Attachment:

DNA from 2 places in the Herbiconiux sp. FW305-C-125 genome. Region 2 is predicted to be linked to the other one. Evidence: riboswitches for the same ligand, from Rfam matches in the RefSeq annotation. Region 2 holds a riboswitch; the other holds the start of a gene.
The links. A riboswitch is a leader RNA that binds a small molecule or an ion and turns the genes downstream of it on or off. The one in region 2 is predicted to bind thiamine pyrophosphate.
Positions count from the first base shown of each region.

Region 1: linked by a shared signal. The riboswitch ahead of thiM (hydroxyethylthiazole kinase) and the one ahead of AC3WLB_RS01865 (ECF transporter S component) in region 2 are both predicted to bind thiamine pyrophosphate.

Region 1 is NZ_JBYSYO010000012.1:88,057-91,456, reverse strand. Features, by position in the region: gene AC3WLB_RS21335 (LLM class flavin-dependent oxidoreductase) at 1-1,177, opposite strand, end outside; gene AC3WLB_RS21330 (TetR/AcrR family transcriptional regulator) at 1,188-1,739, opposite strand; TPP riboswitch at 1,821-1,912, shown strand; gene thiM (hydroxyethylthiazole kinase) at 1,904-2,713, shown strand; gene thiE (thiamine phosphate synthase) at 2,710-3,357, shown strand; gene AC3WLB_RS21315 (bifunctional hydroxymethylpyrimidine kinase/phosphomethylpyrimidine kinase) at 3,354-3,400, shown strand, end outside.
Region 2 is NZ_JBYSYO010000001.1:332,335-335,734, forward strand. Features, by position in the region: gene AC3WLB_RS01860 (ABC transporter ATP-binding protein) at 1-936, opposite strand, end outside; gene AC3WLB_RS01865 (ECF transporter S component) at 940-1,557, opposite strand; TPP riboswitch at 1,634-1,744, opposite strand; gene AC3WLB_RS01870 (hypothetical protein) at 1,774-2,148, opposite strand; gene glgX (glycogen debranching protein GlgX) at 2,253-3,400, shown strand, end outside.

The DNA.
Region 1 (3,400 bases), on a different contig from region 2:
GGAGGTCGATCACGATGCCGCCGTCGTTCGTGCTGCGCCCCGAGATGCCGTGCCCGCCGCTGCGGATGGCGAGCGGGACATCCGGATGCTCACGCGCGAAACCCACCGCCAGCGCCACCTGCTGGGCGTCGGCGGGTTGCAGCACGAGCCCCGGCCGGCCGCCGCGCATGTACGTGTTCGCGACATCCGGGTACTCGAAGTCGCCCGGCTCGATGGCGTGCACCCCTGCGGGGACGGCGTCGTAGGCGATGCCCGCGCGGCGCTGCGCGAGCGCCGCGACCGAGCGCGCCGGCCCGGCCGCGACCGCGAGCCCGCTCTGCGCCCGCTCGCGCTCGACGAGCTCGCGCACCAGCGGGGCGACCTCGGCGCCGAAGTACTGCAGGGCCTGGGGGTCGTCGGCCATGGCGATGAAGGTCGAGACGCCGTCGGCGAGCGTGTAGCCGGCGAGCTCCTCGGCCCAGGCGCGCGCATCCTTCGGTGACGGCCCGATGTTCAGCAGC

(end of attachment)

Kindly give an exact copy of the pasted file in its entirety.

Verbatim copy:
DNA from 2 places in the Herbiconiux sp. FW305-C-125 genome. Region 2 is predicted to be linked to the other one. Evidence: riboswitches for the same ligand, from Rfam matches in the RefSeq annotation. Region 2 holds a riboswitch; the other holds the start of a gene.
The links. A riboswitch is a leader RNA that binds a small molecule or an ion and turns the genes downstream of it on or off. The one in region 2 is predicted to bind thiamine pyrophosphate.
Positions count from the first base shown of each region.

Region 1: linked by a shared signal. The riboswitch ahead of thiM (hydroxyethylthiazole kinase) and the one ahead of AC3WLB_RS01865 (ECF transporter S component) in region 2 are both predicted to bind thiamine pyrophosphate.

Region 1 is NZ_JBYSYO010000012.1:88,057-91,456, reverse strand. Features, by position in the region: gene AC3WLB_RS21335 (LLM class flavin-dependent oxidoreductase) at 1-1,177, opposite strand, end outside; gene AC3WLB_RS21330 (TetR/AcrR family transcriptional regulator) at 1,188-1,739, opposite strand; TPP riboswitch at 1,821-1,912, shown strand; gene thiM (hydroxyethylthiazole kinase) at 1,904-2,713, shown strand; gene thiE (thiamine phosphate synthase) at 2,710-3,357, shown strand; gene AC3WLB_RS21315 (bifunctional hydroxymethylpyrimidine kinase/phosphomethylpyrimidine kinase) at 3,354-3,400, shown strand, end outside.
Region 2 is NZ_JBYSYO010000001.1:332,335-335,734, forward strand. Features, by position in the region: gene AC3WLB_RS01860 (ABC transporter ATP-binding protein) at 1-936, opposite strand, end outside; gene AC3WLB_RS01865 (ECF transporter S component) at 940-1,557, opposite strand; TPP riboswitch at 1,634-1,744, opposite strand; gene AC3WLB_RS01870 (hypothetical protein) at 1,774-2,148, opposite strand; gene glgX (glycogen debranching protein GlgX) at 2,253-3,400, shown strand, end outside.

The DNA.
Region 1 (3,400 bases), on a different contig from region 2:
GGAGGTCGATCACGATGCCGCCGTCGTTCGTGCTGCGCCCCGAGATGCCGTGCCCGCCGCTGCGGATGGCGAGCGGGACATCCGGATGCTCACGCGCGAAACCCACCGCCAGCGCCACCTGCTGGGCGTCGGCGGGTTGCAGCACGAGCCCCGGCCGGCCGCCGCGCATGTACGTGTTCGCGACATCCGGGTACTCGAAGTCGCCCGGCTCGATGGCGTGCACCCCTGCGGGGACGGCGTCGTAGGCGATGCCCGCGCGGCGCTGCGCGAGCGCCGCGACCGAGCGCGCCGGCCCGGCCGCGACCGCGAGCCCGCTCTGCGCCCGCTCGCGCTCGACGAGCTCGCGCACCAGCGGGGCGACCTCGGCGCCGAAGTACTGCAGGGCCTGGGGGTCGTCGGCCATGGCGATGAAGGTCGAGACGCCGTCGGCGAGCGTGTAGCCGGCGAGCTCCTCGGCCCAGGCGCGCGCATCCTTCGGTGACGGCCCGATGTTCAGCAGC